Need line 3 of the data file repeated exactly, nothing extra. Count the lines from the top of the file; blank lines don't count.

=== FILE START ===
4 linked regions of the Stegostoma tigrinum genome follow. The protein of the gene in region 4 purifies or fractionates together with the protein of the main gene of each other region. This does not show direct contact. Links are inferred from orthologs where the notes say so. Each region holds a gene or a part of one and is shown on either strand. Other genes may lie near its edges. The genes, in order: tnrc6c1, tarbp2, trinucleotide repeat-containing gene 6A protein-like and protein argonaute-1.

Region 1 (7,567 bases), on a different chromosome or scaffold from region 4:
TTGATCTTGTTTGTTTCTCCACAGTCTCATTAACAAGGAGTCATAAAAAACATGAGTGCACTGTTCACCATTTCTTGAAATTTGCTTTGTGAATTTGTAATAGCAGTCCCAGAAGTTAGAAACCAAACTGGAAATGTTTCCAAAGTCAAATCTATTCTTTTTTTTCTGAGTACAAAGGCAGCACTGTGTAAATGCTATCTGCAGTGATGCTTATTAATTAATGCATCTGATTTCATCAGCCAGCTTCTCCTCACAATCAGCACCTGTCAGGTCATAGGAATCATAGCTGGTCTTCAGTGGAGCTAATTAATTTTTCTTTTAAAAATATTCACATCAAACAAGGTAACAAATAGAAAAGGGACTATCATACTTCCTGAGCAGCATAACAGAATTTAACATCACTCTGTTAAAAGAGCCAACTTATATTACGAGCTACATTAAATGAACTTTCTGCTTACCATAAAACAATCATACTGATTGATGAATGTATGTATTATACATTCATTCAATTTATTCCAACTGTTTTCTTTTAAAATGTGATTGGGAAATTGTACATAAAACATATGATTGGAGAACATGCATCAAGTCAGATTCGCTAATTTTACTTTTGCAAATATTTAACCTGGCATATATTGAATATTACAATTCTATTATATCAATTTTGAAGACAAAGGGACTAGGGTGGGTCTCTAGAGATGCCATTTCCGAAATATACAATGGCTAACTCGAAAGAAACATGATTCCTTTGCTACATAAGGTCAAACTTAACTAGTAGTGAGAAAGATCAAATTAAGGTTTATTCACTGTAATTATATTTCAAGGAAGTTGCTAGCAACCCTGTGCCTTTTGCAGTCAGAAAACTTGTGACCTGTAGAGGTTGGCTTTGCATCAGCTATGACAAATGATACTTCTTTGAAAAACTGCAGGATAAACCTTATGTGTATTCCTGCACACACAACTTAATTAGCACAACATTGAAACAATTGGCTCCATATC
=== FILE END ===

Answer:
TTGATCTTGTTTGTTTCTCCACAGTCTCATTAACAAGGAGTCATAAAAAACATGAGTGCACTGTTCACCATTTCTTGAAATTTGCTTTGTGAATTTGTAATAGCAGTCCCAGAAGTTAGAAACCAAACTGGAAATGTTTCCAAAGTCAAATCTATTCTTTTTTTTCTGAGTACAAAGGCAGCACTGTGTAAATGCTATCTGCAGTGATGCTTATTAATTAATGCATCTGATTTCATCAGCCAGCTTCTCCTCACAATCAGCACCTGTCAGGTCATAGGAATCATAGCTGGTCTTCAGTGGAGCTAATTAATTTTTCTTTTAAAAATATTCACATCAAACAAGGTAACAAATAGAAAAGGGACTATCATACTTCCTGAGCAGCATAACAGAATTTAACATCACTCTGTTAAAAGAGCCAACTTATATTACGAGCTACATTAAATGAACTTTCTGCTTACCATAAAACAATCATACTGATTGATGAATGTATGTATTATACATTCATTCAATTTATTCCAACTGTTTTCTTTTAAAATGTGATTGGGAAATTGTACATAAAACATATGATTGGAGAACATGCATCAAGTCAGATTCGCTAATTTTACTTTTGCAAATATTTAACCTGGCATATATTGAATATTACAATTCTATTATATCAATTTTGAAGACAAAGGGACTAGGGTGGGTCTCTAGAGATGCCATTTCCGAAATATACAATGGCTAACTCGAAAGAAACATGATTCCTTTGCTACATAAGGTCAAACTTAACTAGTAGTGAGAAAGATCAAATTAAGGTTTATTCACTGTAATTATATTTCAAGGAAGTTGCTAGCAACCCTGTGCCTTTTGCAGTCAGAAAACTTGTGACCTGTAGAGGTTGGCTTTGCATCAGCTATGACAAATGATACTTCTTTGAAAAACTGCAGGATAAACCTTATGTGTATTCCTGCACACACAACTTAATTAGCACAACATTGAAACAATTGGCTCCATATC